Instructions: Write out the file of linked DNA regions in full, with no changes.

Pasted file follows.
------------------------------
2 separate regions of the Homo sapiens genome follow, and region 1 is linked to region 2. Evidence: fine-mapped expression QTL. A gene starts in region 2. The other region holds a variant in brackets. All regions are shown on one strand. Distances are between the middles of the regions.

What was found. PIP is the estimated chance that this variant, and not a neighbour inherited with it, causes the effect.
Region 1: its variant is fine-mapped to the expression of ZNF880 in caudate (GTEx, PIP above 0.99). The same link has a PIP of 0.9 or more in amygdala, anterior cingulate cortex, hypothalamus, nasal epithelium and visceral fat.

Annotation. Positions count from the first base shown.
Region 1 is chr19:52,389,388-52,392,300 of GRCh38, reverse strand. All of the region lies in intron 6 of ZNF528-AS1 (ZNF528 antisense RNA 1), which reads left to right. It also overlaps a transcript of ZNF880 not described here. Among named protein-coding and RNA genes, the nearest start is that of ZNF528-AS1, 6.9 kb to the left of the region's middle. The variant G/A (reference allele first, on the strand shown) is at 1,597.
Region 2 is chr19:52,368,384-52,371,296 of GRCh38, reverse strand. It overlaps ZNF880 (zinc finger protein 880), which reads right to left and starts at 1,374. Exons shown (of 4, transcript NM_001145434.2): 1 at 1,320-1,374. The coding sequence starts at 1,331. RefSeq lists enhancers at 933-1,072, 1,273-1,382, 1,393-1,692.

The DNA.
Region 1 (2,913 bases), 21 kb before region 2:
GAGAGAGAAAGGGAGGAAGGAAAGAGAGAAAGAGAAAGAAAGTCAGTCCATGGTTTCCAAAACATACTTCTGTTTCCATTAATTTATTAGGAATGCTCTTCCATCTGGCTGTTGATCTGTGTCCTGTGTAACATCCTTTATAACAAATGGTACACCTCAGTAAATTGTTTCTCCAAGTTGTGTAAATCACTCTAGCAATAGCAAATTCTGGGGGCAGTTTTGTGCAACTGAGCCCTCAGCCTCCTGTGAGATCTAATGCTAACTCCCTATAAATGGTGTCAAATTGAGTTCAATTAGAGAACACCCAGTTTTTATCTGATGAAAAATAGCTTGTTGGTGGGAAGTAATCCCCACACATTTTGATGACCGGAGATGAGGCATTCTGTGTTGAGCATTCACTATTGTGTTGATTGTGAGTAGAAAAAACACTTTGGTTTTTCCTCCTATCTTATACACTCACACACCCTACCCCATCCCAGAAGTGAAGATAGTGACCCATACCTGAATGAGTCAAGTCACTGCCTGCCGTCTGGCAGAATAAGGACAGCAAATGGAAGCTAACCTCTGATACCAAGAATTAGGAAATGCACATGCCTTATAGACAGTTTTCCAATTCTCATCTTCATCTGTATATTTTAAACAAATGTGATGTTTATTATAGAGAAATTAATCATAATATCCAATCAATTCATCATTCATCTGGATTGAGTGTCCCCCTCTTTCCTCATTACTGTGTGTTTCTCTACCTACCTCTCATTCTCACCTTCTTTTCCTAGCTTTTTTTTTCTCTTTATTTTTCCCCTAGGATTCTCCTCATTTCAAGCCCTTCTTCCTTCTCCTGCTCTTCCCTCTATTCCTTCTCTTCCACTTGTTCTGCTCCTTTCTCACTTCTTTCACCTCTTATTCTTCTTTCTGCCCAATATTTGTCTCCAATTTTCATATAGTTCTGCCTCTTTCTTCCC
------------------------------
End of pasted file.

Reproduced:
2 separate regions of the Homo sapiens genome follow, and region 1 is linked to region 2. Evidence: fine-mapped expression QTL. A gene starts in region 2. The other region holds a variant in brackets. All regions are shown on one strand. Distances are between the middles of the regions.

What was found. PIP is the estimated chance that this variant, and not a neighbour inherited with it, causes the effect.
Region 1: its variant is fine-mapped to the expression of ZNF880 in caudate (GTEx, PIP above 0.99). The same link has a PIP of 0.9 or more in amygdala, anterior cingulate cortex, hypothalamus, nasal epithelium and visceral fat.

Annotation. Positions count from the first base shown.
Region 1 is chr19:52,389,388-52,392,300 of GRCh38, reverse strand. All of the region lies in intron 6 of ZNF528-AS1 (ZNF528 antisense RNA 1), which reads left to right. It also overlaps a transcript of ZNF880 not described here. Among named protein-coding and RNA genes, the nearest start is that of ZNF528-AS1, 6.9 kb to the left of the region's middle. The variant G/A (reference allele first, on the strand shown) is at 1,597.
Region 2 is chr19:52,368,384-52,371,296 of GRCh38, reverse strand. It overlaps ZNF880 (zinc finger protein 880), which reads right to left and starts at 1,374. Exons shown (of 4, transcript NM_001145434.2): 1 at 1,320-1,374. The coding sequence starts at 1,331. RefSeq lists enhancers at 933-1,072, 1,273-1,382, 1,393-1,692.

The DNA.
Region 1 (2,913 bases), 21 kb before region 2:
GAGAGAGAAAGGGAGGAAGGAAAGAGAGAAAGAGAAAGAAAGTCAGTCCATGGTTTCCAAAACATACTTCTGTTTCCATTAATTTATTAGGAATGCTCTTCCATCTGGCTGTTGATCTGTGTCCTGTGTAACATCCTTTATAACAAATGGTACACCTCAGTAAATTGTTTCTCCAAGTTGTGTAAATCACTCTAGCAATAGCAAATTCTGGGGGCAGTTTTGTGCAACTGAGCCCTCAGCCTCCTGTGAGATCTAATGCTAACTCCCTATAAATGGTGTCAAATTGAGTTCAATTAGAGAACACCCAGTTTTTATCTGATGAAAAATAGCTTGTTGGTGGGAAGTAATCCCCACACATTTTGATGACCGGAGATGAGGCATTCTGTGTTGAGCATTCACTATTGTGTTGATTGTGAGTAGAAAAAACACTTTGGTTTTTCCTCCTATCTTATACACTCACACACCCTACCCCATCCCAGAAGTGAAGATAGTGACCCATACCTGAATGAGTCAAGTCACTGCCTGCCGTCTGGCAGAATAAGGACAGCAAATGGAAGCTAACCTCTGATACCAAGAATTAGGAAATGCACATGCCTTATAGACAGTTTTCCAATTCTCATCTTCATCTGTATATTTTAAACAAATGTGATGTTTATTATAGAGAAATTAATCATAATATCCAATCAATTCATCATTCATCTGGATTGAGTGTCCCCCTCTTTCCTCATTACTGTGTGTTTCTCTACCTACCTCTCATTCTCACCTTCTTTTCCTAGCTTTTTTTTTCTCTTTATTTTTCCCCTAGGATTCTCCTCATTTCAAGCCCTTCTTCCTTCTCCTGCTCTTCCCTCTATTCCTTCTCTTCCACTTGTTCTGCTCCTTTCTCACTTCTTTCACCTCTTATTCTTCTTTCTGCCCAATATTTGTCTCCAATTTTCATATAGTTCTGCCTCTTTCTTCCC